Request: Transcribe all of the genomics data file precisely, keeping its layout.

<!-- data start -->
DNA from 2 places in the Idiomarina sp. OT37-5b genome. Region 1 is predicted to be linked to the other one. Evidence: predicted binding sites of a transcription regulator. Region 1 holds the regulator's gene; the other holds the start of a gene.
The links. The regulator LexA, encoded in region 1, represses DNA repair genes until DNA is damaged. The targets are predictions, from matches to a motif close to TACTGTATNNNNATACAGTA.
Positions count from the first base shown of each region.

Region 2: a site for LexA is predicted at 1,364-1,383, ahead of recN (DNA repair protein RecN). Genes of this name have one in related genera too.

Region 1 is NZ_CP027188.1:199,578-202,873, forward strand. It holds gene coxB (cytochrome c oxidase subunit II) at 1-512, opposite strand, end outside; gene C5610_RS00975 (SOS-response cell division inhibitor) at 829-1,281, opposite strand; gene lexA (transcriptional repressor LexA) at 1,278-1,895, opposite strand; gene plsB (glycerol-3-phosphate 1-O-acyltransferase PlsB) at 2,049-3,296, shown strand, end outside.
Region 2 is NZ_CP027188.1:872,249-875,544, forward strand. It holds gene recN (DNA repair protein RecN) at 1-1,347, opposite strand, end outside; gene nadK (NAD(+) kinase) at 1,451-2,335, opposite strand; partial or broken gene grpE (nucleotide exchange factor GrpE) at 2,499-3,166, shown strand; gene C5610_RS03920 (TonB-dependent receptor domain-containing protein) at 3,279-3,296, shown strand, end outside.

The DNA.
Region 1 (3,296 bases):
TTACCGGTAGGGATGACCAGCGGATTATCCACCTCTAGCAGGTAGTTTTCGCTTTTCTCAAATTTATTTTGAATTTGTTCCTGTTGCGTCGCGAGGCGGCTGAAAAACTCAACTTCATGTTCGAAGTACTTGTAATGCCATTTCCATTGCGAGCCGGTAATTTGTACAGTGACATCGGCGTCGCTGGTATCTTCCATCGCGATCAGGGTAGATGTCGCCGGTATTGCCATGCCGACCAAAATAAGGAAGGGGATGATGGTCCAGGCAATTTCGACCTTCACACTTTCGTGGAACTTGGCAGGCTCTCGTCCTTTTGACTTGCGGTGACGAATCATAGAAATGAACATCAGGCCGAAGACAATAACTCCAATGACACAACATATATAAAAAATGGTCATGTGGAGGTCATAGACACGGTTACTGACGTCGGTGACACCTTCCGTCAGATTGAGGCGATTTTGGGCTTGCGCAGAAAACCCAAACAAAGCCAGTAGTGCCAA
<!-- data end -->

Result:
DNA from 2 places in the Idiomarina sp. OT37-5b genome. Region 1 is predicted to be linked to the other one. Evidence: predicted binding sites of a transcription regulator. Region 1 holds the regulator's gene; the other holds the start of a gene.
The links. The regulator LexA, encoded in region 1, represses DNA repair genes until DNA is damaged. The targets are predictions, from matches to a motif close to TACTGTATNNNNATACAGTA.
Positions count from the first base shown of each region.

Region 2: a site for LexA is predicted at 1,364-1,383, ahead of recN (DNA repair protein RecN). Genes of this name have one in related genera too.

Region 1 is NZ_CP027188.1:199,578-202,873, forward strand. It holds gene coxB (cytochrome c oxidase subunit II) at 1-512, opposite strand, end outside; gene C5610_RS00975 (SOS-response cell division inhibitor) at 829-1,281, opposite strand; gene lexA (transcriptional repressor LexA) at 1,278-1,895, opposite strand; gene plsB (glycerol-3-phosphate 1-O-acyltransferase PlsB) at 2,049-3,296, shown strand, end outside.
Region 2 is NZ_CP027188.1:872,249-875,544, forward strand. It holds gene recN (DNA repair protein RecN) at 1-1,347, opposite strand, end outside; gene nadK (NAD(+) kinase) at 1,451-2,335, opposite strand; partial or broken gene grpE (nucleotide exchange factor GrpE) at 2,499-3,166, shown strand; gene C5610_RS03920 (TonB-dependent receptor domain-containing protein) at 3,279-3,296, shown strand, end outside.

The DNA.
Region 1 (3,296 bases):
TTACCGGTAGGGATGACCAGCGGATTATCCACCTCTAGCAGGTAGTTTTCGCTTTTCTCAAATTTATTTTGAATTTGTTCCTGTTGCGTCGCGAGGCGGCTGAAAAACTCAACTTCATGTTCGAAGTACTTGTAATGCCATTTCCATTGCGAGCCGGTAATTTGTACAGTGACATCGGCGTCGCTGGTATCTTCCATCGCGATCAGGGTAGATGTCGCCGGTATTGCCATGCCGACCAAAATAAGGAAGGGGATGATGGTCCAGGCAATTTCGACCTTCACACTTTCGTGGAACTTGGCAGGCTCTCGTCCTTTTGACTTGCGGTGACGAATCATAGAAATGAACATCAGGCCGAAGACAATAACTCCAATGACACAACATATATAAAAAATGGTCATGTGGAGGTCATAGACACGGTTACTGACGTCGGTGACACCTTCCGTCAGATTGAGGCGATTTTGGGCTTGCGCAGAAAACCCAAACAAAGCCAGTAGTGCCAA